Terry raises an interesting question to think about - to what extent does Campbell's interpretation of Paul (and by extension, my own) rely on interpreting Romans 1-3 in a particular way (particularly, with regard to dependency on Speech in Character)? Having spent a little time thinking about this, I would have to agree with Campbell's sentiment in DoG: It is justification theory that is dependent upon reading Rom 1-3 in a certain way, not us. As Campbell points out in his book, justification theory is primarily founded upon a certain reading of Rom 1-3, and nowhere else in the bible are all the elements of justification theory laid out in such a systematic way. Therefore, if justification theory loses its reading of Rom 1-3, it loses its primary evidence and in fact has precious little left to go on. Whereas Campbell's view, and my own, which are not founded upon Rom 1-3, are not dependent upon it being read in any particular way. Thus the motivation that Campbell and myself have for finding the correct reading of Rom 1-3 is not so much to support our own positions (though that would be nice, of course) as to undermine justification theory's primary supporting passage. Of course we need not necessarily come up with any explanation of what Rom 1-3 says. We could, like EP Sanders, just say that justification theory's interpretation of Rom 1-3 is unsatisfactory (I agree it is unsatisfactory), and then admit that we (like the rest of the world) have no idea as to what the correct reading of it is, and perhaps wonder if it may be suffering from interpolations which might prevent it ever being successfully reconstructed. However, Campbell and I both go further than that and think that we do have the correct reading of it. But if it turns out that we don't then it doesn't actually matter too much.


I'm generally supportive of Campbell's approach to Romans, but one thing nags at me. As Campbell makes his transition away from picking apart Justification Theory and toward asserting his own reading, he hints at the identity of the Teacher. I don't recall the page number, but he says something like 'The position of the Teacher or his later followers can arguably be found in the New Testament.' Then, infuriatingly, in a book full of over-the-top footnoting... there is no footnote. My guess is that he is hinting at the book of James or maybe Hebrews. I was wondering if someone could shed some light on this (and also maybe shed some light on why Campbell would leave this one detail unresolved in a book in which every other dead horse is thoroughly beaten).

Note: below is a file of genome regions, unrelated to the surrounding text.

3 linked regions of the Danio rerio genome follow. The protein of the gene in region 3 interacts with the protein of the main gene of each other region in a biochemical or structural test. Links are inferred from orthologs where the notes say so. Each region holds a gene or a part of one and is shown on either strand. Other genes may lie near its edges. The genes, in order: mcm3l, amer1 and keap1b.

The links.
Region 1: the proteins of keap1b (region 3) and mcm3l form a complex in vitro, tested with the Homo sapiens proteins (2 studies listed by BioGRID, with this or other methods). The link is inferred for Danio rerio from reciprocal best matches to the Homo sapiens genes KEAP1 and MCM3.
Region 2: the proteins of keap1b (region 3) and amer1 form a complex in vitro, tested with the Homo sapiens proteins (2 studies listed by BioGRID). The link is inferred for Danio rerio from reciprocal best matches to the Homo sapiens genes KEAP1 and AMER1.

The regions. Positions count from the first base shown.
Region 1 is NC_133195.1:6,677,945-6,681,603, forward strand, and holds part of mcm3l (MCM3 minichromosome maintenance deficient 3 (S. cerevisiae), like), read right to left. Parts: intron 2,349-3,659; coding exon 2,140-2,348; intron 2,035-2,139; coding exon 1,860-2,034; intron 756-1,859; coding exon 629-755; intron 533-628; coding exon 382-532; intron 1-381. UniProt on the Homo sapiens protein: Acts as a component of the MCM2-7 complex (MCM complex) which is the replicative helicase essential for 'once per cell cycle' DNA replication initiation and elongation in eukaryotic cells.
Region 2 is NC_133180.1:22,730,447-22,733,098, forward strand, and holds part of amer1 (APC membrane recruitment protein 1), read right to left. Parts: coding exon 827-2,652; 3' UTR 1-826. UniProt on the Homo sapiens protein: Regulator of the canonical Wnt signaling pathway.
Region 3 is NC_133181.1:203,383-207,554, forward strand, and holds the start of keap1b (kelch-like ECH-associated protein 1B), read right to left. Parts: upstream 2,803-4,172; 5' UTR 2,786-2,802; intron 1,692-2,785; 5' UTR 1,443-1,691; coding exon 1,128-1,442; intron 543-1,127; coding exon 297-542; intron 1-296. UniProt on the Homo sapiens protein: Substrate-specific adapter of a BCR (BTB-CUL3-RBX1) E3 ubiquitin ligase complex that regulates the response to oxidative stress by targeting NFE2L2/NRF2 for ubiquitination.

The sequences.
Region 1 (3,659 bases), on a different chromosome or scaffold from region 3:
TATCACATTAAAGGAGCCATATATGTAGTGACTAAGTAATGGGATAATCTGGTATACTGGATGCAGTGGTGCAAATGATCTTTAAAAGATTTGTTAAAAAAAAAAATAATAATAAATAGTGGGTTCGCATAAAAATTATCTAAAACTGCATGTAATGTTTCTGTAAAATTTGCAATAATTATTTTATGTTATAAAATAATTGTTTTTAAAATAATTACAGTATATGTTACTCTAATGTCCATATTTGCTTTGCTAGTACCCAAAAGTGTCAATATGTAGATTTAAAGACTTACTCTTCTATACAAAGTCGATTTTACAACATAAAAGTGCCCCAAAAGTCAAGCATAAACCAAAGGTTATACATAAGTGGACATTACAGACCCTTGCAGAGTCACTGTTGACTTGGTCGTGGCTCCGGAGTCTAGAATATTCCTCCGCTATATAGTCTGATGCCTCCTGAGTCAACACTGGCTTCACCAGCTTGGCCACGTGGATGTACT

The profile of the Teacher is carefully reconstructed in all essential details by Lou Martyn. I agree with pretty much everything he says--certainly all the key moves. But I see the same construct in Romans as he does in Galatians. The original influence here is, as you probably know, F. C. Baur.

The reconstruction of Jewish Christianity seems to be undergoing a renaissance in NT studies at present, although it's embarrassing that we ever lost sight of it.

In the NT, have a careful read of Matthew, Revelation, and of course James. I don't think Hebrews is relevant here. Baur leaned heavily on the Pseudo-Clementines, which are still important and highly indicative.


Spencer Hodgens

For those who are interested, I noticed through a google search that recordings of the conference are available at: http://www.gci.org/media/paulconf2011